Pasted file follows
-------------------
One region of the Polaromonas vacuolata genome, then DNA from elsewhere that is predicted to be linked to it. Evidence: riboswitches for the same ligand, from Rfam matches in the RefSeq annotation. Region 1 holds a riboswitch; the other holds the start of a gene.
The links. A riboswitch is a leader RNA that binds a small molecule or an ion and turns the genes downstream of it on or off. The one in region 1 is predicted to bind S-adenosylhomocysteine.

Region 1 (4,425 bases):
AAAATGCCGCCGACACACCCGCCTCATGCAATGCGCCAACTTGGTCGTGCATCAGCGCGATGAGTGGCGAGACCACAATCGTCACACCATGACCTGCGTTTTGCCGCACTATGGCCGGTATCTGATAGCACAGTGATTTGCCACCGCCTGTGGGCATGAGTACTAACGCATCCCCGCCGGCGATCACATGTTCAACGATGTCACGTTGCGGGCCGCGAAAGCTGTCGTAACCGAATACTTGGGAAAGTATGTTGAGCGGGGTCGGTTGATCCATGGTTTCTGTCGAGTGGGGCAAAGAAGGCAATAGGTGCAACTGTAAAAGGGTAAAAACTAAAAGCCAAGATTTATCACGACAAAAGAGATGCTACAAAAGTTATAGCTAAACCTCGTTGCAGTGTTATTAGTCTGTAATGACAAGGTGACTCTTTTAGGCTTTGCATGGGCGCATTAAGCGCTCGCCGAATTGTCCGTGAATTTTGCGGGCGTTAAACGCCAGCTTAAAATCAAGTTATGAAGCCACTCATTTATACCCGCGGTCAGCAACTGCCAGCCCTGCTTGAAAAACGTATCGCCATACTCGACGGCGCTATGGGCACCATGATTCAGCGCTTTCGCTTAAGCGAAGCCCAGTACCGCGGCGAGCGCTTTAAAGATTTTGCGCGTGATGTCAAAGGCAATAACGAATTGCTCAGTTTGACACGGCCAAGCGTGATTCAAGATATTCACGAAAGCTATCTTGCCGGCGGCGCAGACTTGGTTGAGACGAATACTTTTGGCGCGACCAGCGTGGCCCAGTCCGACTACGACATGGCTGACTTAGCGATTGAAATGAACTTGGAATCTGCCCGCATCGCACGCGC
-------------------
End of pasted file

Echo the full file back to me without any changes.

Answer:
One region of the Polaromonas vacuolata genome, then DNA from elsewhere that is predicted to be linked to it. Evidence: riboswitches for the same ligand, from Rfam matches in the RefSeq annotation. Region 1 holds a riboswitch; the other holds the start of a gene.
The links. A riboswitch is a leader RNA that binds a small molecule or an ion and turns the genes downstream of it on or off. The one in region 1 is predicted to bind S-adenosylhomocysteine.

Region 1 (4,425 bases):
AAAATGCCGCCGACACACCCGCCTCATGCAATGCGCCAACTTGGTCGTGCATCAGCGCGATGAGTGGCGAGACCACAATCGTCACACCATGACCTGCGTTTTGCCGCACTATGGCCGGTATCTGATAGCACAGTGATTTGCCACCGCCTGTGGGCATGAGTACTAACGCATCCCCGCCGGCGATCACATGTTCAACGATGTCACGTTGCGGGCCGCGAAAGCTGTCGTAACCGAATACTTGGGAAAGTATGTTGAGCGGGGTCGGTTGATCCATGGTTTCTGTCGAGTGGGGCAAAGAAGGCAATAGGTGCAACTGTAAAAGGGTAAAAACTAAAAGCCAAGATTTATCACGACAAAAGAGATGCTACAAAAGTTATAGCTAAACCTCGTTGCAGTGTTATTAGTCTGTAATGACAAGGTGACTCTTTTAGGCTTTGCATGGGCGCATTAAGCGCTCGCCGAATTGTCCGTGAATTTTGCGGGCGTTAAACGCCAGCTTAAAATCAAGTTATGAAGCCACTCATTTATACCCGCGGTCAGCAACTGCCAGCCCTGCTTGAAAAACGTATCGCCATACTCGACGGCGCTATGGGCACCATGATTCAGCGCTTTCGCTTAAGCGAAGCCCAGTACCGCGGCGAGCGCTTTAAAGATTTTGCGCGTGATGTCAAAGGCAATAACGAATTGCTCAGTTTGACACGGCCAAGCGTGATTCAAGATATTCACGAAAGCTATCTTGCCGGCGGCGCAGACTTGGTTGAGACGAATACTTTTGGCGCGACCAGCGTGGCCCAGTCCGACTACGACATGGCTGACTTAGCGATTGAAATGAACTTGGAATCTGCCCGCATCGCACGCGC